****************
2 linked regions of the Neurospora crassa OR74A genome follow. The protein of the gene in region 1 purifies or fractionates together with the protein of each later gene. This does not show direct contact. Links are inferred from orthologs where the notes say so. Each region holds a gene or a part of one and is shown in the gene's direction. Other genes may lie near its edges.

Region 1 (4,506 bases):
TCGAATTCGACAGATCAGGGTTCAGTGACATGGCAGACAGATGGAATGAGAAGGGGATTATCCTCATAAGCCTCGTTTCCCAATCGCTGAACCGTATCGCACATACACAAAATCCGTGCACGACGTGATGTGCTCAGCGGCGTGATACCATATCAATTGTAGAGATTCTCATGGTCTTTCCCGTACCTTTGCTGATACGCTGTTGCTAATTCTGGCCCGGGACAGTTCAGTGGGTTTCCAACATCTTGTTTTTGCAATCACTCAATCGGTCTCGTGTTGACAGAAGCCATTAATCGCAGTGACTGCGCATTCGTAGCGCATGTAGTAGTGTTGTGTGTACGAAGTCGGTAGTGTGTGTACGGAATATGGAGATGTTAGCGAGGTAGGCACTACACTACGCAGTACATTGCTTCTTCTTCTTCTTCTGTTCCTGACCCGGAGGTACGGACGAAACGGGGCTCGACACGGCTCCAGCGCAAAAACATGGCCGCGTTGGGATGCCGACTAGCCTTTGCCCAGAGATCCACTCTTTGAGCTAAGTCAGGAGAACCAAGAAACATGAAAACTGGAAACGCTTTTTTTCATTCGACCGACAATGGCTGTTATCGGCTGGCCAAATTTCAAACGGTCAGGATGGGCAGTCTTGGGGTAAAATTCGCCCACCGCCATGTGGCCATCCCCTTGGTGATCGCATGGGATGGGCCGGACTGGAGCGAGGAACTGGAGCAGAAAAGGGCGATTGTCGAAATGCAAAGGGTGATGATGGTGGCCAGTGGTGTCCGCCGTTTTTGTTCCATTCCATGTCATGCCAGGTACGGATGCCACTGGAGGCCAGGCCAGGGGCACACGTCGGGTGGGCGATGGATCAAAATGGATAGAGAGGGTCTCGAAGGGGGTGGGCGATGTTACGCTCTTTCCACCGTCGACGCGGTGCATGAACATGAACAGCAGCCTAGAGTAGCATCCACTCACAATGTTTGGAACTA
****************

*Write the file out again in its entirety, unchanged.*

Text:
2 linked regions of the Neurospora crassa OR74A genome follow. The protein of the gene in region 1 purifies or fractionates together with the protein of each later gene. This does not show direct contact. Links are inferred from orthologs where the notes say so. Each region holds a gene or a part of one and is shown in the gene's direction. Other genes may lie near its edges.

Region 1 (4,506 bases):
TCGAATTCGACAGATCAGGGTTCAGTGACATGGCAGACAGATGGAATGAGAAGGGGATTATCCTCATAAGCCTCGTTTCCCAATCGCTGAACCGTATCGCACATACACAAAATCCGTGCACGACGTGATGTGCTCAGCGGCGTGATACCATATCAATTGTAGAGATTCTCATGGTCTTTCCCGTACCTTTGCTGATACGCTGTTGCTAATTCTGGCCCGGGACAGTTCAGTGGGTTTCCAACATCTTGTTTTTGCAATCACTCAATCGGTCTCGTGTTGACAGAAGCCATTAATCGCAGTGACTGCGCATTCGTAGCGCATGTAGTAGTGTTGTGTGTACGAAGTCGGTAGTGTGTGTACGGAATATGGAGATGTTAGCGAGGTAGGCACTACACTACGCAGTACATTGCTTCTTCTTCTTCTTCTGTTCCTGACCCGGAGGTACGGACGAAACGGGGCTCGACACGGCTCCAGCGCAAAAACATGGCCGCGTTGGGATGCCGACTAGCCTTTGCCCAGAGATCCACTCTTTGAGCTAAGTCAGGAGAACCAAGAAACATGAAAACTGGAAACGCTTTTTTTCATTCGACCGACAATGGCTGTTATCGGCTGGCCAAATTTCAAACGGTCAGGATGGGCAGTCTTGGGGTAAAATTCGCCCACCGCCATGTGGCCATCCCCTTGGTGATCGCATGGGATGGGCCGGACTGGAGCGAGGAACTGGAGCAGAAAAGGGCGATTGTCGAAATGCAAAGGGTGATGATGGTGGCCAGTGGTGTCCGCCGTTTTTGTTCCATTCCATGTCATGCCAGGTACGGATGCCACTGGAGGCCAGGCCAGGGGCACACGTCGGGTGGGCGATGGATCAAAATGGATAGAGAGGGTCTCGAAGGGGGTGGGCGATGTTACGCTCTTTCCACCGTCGACGCGGTGCATGAACATGAACAGCAGCCTAGAGTAGCATCCACTCACAATGTTTGGAACTA